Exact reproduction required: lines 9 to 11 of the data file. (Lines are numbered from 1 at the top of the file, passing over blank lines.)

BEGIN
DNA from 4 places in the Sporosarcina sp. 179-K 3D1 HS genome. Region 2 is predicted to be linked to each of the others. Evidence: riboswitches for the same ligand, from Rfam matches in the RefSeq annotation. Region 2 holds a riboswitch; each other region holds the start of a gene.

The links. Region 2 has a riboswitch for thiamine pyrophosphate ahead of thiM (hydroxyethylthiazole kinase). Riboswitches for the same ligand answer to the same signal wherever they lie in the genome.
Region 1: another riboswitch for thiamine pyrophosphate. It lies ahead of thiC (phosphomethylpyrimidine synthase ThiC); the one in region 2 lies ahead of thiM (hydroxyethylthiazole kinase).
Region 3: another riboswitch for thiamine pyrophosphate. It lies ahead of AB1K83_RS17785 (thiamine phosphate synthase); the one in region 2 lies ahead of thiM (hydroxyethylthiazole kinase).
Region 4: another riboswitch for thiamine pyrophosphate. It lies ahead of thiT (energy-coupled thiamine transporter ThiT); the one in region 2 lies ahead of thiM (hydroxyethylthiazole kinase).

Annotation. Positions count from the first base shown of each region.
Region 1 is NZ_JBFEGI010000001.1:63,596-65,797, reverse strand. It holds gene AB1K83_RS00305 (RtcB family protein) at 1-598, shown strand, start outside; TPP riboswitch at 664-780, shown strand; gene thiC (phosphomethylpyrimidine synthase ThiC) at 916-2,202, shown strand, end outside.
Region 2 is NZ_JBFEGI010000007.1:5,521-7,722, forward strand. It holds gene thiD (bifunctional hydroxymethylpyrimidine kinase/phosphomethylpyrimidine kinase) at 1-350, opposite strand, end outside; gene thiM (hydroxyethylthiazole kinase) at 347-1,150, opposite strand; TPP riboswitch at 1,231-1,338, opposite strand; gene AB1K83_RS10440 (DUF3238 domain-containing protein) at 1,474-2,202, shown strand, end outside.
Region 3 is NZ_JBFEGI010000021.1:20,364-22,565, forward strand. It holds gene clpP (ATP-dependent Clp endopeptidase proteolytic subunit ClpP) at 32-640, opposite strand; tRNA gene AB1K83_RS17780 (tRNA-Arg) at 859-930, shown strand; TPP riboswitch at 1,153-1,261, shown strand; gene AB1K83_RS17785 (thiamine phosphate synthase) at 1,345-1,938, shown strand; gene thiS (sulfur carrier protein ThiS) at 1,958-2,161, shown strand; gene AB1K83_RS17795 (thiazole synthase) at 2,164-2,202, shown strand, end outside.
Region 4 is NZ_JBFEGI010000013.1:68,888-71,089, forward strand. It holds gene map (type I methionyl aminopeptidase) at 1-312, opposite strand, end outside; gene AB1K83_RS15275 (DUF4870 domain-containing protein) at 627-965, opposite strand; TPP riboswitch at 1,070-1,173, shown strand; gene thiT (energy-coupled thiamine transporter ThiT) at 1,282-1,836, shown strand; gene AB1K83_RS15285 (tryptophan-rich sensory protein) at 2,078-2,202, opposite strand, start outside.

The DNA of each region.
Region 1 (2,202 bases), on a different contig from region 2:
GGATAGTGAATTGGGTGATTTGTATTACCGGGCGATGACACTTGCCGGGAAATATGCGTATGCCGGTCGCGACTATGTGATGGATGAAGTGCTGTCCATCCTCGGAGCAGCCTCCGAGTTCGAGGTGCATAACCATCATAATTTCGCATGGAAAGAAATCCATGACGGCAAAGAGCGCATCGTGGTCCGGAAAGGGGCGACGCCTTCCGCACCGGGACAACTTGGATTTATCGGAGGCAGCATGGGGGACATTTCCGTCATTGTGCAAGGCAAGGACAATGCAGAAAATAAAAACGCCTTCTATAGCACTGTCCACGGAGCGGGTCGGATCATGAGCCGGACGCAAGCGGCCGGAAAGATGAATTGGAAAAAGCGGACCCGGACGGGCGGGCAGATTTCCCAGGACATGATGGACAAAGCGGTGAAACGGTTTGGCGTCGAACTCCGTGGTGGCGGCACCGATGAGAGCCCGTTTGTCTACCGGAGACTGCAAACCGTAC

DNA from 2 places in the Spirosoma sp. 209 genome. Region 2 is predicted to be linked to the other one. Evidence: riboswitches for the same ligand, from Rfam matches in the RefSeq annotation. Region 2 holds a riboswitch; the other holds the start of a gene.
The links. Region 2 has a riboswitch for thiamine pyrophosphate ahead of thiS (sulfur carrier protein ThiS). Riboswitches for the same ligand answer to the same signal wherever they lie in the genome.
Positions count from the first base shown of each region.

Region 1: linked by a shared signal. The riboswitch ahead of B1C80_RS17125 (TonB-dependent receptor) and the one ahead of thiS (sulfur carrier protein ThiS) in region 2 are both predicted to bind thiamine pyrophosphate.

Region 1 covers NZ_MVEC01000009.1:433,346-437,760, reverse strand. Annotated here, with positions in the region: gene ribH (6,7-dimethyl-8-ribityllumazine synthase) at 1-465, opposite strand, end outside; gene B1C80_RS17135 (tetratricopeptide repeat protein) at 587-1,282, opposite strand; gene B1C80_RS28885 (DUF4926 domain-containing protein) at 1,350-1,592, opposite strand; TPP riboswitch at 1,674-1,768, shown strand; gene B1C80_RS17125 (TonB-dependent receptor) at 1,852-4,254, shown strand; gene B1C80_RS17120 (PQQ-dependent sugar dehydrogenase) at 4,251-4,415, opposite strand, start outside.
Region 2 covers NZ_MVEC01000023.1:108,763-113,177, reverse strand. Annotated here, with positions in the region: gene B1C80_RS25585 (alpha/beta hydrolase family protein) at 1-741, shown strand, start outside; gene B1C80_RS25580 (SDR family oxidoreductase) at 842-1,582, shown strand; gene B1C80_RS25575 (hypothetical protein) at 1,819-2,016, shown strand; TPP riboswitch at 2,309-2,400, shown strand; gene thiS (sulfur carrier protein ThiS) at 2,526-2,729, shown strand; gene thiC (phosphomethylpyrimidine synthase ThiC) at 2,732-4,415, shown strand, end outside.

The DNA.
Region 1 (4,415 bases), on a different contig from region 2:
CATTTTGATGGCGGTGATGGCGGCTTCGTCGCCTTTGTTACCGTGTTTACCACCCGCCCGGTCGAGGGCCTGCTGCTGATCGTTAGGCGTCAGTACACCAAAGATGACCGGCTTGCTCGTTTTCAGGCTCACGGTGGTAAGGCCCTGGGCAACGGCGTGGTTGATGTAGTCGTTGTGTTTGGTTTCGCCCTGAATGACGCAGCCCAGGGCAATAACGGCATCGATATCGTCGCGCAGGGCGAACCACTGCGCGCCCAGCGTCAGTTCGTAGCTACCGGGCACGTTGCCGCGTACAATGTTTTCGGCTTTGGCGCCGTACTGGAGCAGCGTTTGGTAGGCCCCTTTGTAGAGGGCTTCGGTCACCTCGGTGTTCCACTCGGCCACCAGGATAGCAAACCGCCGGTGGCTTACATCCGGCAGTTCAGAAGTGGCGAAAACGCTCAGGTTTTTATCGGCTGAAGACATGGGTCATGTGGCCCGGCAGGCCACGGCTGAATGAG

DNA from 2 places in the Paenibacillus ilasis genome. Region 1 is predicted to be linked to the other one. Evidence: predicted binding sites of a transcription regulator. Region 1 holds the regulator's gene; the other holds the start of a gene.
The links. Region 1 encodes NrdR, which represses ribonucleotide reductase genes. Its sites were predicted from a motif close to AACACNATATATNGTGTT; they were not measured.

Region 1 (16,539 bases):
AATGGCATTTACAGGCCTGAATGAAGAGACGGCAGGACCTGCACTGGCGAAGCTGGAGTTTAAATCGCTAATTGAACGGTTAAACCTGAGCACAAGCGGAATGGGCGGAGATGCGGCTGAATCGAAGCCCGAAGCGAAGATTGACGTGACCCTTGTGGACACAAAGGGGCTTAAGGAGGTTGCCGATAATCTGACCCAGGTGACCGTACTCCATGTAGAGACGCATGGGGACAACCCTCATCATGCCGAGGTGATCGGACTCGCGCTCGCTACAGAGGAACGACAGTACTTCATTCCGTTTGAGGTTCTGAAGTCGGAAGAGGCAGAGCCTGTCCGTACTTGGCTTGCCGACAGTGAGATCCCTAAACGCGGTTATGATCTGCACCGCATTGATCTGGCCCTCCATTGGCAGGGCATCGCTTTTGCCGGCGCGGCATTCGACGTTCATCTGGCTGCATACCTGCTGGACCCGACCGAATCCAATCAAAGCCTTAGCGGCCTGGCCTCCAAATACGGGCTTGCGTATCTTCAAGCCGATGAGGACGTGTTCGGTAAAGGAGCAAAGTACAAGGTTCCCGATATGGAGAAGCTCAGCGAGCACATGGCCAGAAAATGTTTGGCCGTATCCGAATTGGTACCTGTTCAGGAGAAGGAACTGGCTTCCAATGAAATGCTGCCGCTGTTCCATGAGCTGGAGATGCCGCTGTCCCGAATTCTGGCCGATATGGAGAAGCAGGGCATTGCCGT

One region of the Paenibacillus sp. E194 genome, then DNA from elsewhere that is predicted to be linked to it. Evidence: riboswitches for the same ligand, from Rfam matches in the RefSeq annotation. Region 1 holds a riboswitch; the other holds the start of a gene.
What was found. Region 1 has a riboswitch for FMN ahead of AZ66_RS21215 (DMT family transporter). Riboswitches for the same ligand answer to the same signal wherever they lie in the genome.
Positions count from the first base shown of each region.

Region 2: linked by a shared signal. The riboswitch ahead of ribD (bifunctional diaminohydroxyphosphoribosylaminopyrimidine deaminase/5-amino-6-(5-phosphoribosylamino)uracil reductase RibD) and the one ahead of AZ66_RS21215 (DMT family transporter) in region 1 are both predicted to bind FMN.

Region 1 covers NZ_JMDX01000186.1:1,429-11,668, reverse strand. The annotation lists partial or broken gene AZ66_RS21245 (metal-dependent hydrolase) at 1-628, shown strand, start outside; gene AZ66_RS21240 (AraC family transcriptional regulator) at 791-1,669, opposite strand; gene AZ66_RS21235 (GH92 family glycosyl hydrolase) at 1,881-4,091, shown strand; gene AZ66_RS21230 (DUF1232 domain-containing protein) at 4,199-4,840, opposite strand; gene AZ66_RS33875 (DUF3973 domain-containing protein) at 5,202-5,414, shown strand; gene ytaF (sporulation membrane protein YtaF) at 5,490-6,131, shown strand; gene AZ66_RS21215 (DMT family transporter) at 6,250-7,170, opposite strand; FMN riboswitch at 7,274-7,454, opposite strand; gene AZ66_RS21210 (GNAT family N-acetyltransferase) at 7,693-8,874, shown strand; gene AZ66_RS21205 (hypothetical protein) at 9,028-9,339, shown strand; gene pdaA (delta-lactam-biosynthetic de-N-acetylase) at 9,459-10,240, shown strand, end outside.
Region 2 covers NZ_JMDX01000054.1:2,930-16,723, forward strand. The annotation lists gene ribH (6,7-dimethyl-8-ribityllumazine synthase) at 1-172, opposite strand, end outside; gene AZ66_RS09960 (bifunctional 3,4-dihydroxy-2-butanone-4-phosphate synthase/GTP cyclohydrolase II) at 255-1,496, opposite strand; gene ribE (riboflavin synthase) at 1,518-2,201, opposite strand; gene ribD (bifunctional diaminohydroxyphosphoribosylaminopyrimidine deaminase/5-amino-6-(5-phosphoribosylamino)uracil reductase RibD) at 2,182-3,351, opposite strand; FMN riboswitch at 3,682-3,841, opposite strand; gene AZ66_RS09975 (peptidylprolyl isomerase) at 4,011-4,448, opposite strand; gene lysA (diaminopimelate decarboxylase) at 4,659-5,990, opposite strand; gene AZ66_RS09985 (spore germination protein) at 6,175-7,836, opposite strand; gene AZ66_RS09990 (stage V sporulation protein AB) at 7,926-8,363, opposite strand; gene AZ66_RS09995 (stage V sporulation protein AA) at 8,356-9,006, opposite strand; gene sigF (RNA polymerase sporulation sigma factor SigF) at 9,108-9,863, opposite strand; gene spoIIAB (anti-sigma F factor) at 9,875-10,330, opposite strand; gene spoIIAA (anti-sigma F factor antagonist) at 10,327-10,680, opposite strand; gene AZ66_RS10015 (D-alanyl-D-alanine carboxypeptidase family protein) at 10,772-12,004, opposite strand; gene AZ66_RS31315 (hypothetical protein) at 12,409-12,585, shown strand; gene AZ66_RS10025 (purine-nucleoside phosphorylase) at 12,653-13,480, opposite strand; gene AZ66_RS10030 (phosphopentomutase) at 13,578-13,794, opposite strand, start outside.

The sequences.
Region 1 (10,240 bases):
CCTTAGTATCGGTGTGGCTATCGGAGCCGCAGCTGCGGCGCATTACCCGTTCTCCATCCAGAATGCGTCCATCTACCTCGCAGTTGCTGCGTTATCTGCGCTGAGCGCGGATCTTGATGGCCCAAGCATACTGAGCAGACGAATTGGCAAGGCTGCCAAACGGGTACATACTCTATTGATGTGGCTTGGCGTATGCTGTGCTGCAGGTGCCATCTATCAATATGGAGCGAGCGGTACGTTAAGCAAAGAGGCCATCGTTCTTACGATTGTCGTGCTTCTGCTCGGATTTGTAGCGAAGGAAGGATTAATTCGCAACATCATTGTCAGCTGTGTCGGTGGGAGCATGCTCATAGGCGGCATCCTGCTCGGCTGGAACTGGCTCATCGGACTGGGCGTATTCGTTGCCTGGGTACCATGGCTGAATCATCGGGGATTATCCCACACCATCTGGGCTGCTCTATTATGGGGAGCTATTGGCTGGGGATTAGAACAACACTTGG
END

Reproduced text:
Region 3 is NZ_JBFEGI010000021.1:20,364-22,565, forward strand. It holds gene clpP (ATP-dependent Clp endopeptidase proteolytic subunit ClpP) at 32-640, opposite strand; tRNA gene AB1K83_RS17780 (tRNA-Arg) at 859-930, shown strand; TPP riboswitch at 1,153-1,261, shown strand; gene AB1K83_RS17785 (thiamine phosphate synthase) at 1,345-1,938, shown strand; gene thiS (sulfur carrier protein ThiS) at 1,958-2,161, shown strand; gene AB1K83_RS17795 (thiazole synthase) at 2,164-2,202, shown strand, end outside.
Region 4 is NZ_JBFEGI010000013.1:68,888-71,089, forward strand. It holds gene map (type I methionyl aminopeptidase) at 1-312, opposite strand, end outside; gene AB1K83_RS15275 (DUF4870 domain-containing protein) at 627-965, opposite strand; TPP riboswitch at 1,070-1,173, shown strand; gene thiT (energy-coupled thiamine transporter ThiT) at 1,282-1,836, shown strand; gene AB1K83_RS15285 (tryptophan-rich sensory protein) at 2,078-2,202, opposite strand, start outside.

The DNA of each region.